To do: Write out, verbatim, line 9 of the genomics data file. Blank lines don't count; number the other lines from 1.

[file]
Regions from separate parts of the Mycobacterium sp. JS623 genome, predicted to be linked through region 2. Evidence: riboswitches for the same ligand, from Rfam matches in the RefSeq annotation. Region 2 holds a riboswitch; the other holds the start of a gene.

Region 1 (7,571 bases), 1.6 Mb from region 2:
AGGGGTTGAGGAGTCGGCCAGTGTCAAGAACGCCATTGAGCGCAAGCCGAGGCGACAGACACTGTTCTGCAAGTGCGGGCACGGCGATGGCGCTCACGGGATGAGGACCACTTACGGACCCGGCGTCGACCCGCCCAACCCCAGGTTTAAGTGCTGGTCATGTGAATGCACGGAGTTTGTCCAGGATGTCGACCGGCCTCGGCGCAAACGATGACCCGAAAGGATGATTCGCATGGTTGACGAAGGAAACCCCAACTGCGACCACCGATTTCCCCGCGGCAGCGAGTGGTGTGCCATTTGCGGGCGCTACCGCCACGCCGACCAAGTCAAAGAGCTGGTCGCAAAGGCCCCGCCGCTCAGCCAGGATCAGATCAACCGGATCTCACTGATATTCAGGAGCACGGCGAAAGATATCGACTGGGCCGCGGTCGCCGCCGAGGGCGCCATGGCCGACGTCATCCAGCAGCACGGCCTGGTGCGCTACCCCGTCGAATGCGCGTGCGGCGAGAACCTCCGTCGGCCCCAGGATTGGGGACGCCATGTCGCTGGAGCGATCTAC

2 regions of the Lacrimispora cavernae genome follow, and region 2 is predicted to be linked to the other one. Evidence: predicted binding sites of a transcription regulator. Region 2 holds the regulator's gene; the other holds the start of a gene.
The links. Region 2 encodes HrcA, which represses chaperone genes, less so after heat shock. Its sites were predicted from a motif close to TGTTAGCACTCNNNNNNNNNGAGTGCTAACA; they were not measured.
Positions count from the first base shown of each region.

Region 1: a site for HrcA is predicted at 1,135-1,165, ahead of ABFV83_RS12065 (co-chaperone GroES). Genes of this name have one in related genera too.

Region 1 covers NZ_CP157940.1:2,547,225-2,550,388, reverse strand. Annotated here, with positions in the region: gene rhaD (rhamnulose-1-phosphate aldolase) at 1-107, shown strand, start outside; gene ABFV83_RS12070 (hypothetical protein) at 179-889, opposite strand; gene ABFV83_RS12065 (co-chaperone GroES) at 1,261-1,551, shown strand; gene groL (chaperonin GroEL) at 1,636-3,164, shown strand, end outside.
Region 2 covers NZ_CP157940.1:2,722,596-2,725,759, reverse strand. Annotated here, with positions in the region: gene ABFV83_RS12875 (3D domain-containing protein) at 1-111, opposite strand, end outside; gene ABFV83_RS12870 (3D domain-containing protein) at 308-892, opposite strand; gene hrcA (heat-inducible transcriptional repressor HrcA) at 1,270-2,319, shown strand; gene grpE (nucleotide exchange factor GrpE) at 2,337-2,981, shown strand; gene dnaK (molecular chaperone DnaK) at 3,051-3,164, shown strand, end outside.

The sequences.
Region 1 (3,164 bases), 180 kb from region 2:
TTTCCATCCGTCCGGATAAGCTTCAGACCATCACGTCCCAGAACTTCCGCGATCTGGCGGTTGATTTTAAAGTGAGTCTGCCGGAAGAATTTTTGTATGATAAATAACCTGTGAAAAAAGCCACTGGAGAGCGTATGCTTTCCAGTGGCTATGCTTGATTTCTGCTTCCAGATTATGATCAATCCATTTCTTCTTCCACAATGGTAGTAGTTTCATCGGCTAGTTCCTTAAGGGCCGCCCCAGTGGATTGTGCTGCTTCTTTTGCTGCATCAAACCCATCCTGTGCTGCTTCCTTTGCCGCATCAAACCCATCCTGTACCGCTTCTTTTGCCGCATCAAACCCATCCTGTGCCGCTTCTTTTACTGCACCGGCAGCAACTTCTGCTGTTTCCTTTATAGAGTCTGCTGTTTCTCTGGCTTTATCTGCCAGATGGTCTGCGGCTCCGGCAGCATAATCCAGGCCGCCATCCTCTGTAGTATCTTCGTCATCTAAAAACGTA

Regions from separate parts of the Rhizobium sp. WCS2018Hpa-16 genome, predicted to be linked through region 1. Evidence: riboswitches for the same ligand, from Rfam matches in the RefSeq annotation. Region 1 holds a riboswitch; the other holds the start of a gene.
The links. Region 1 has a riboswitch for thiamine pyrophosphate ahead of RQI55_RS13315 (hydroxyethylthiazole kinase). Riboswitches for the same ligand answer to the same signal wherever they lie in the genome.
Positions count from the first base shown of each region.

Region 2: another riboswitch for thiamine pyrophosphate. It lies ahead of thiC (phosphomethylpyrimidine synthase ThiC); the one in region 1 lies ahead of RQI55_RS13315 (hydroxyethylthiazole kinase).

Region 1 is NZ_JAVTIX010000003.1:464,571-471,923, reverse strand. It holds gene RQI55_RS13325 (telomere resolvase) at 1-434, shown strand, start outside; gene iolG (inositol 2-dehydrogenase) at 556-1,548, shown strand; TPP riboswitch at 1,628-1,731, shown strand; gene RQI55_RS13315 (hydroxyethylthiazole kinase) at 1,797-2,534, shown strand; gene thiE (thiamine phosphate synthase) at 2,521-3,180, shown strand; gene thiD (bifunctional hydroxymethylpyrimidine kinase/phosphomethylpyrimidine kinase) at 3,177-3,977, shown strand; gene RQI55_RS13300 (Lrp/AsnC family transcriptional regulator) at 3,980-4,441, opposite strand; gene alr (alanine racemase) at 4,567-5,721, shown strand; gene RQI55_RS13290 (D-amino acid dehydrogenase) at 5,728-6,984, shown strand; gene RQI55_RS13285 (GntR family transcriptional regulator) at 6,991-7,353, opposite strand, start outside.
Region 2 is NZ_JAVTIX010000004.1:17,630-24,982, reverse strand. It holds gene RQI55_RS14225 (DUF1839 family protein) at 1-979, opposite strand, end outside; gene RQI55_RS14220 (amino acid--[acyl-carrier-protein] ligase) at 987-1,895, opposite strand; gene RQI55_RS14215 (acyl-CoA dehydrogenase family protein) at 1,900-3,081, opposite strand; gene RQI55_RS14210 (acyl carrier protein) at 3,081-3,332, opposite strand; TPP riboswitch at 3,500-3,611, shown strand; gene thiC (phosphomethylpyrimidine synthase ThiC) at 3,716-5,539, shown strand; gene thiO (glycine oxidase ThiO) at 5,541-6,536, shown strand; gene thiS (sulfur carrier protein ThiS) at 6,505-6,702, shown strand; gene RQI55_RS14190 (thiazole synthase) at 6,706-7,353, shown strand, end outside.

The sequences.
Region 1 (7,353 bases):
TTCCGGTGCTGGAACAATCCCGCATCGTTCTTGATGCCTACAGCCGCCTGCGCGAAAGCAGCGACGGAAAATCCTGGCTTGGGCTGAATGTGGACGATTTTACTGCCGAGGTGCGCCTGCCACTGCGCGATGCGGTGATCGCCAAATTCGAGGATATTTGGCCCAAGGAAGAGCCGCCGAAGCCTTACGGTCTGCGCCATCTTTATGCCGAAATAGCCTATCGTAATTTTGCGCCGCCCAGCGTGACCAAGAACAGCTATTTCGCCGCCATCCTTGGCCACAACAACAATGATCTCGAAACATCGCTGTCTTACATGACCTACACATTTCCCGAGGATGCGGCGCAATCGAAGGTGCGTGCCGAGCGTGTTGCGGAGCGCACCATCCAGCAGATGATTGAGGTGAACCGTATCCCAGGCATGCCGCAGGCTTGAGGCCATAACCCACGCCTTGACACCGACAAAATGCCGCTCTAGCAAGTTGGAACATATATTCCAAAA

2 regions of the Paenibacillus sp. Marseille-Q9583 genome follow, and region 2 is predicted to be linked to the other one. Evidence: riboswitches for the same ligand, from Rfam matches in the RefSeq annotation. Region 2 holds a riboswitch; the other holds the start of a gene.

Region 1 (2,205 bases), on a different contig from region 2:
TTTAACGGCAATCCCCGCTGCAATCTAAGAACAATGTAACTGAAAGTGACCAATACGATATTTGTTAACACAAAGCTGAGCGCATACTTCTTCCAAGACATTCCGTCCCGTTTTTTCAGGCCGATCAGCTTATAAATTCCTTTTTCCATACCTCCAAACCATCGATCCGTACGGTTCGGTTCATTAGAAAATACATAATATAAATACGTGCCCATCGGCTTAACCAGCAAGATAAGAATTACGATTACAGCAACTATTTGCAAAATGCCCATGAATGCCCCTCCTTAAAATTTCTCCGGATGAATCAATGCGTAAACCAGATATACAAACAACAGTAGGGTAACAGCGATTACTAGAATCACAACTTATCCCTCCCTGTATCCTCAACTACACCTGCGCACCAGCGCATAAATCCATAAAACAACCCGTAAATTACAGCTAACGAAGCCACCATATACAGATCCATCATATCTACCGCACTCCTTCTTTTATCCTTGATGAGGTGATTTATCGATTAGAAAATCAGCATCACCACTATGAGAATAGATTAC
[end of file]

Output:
Region 2 covers NZ_CP157940.1:2,722,596-2,725,759, reverse strand. Annotated here, with positions in the region: gene ABFV83_RS12875 (3D domain-containing protein) at 1-111, opposite strand, end outside; gene ABFV83_RS12870 (3D domain-containing protein) at 308-892, opposite strand; gene hrcA (heat-inducible transcriptional repressor HrcA) at 1,270-2,319, shown strand; gene grpE (nucleotide exchange factor GrpE) at 2,337-2,981, shown strand; gene dnaK (molecular chaperone DnaK) at 3,051-3,164, shown strand, end outside.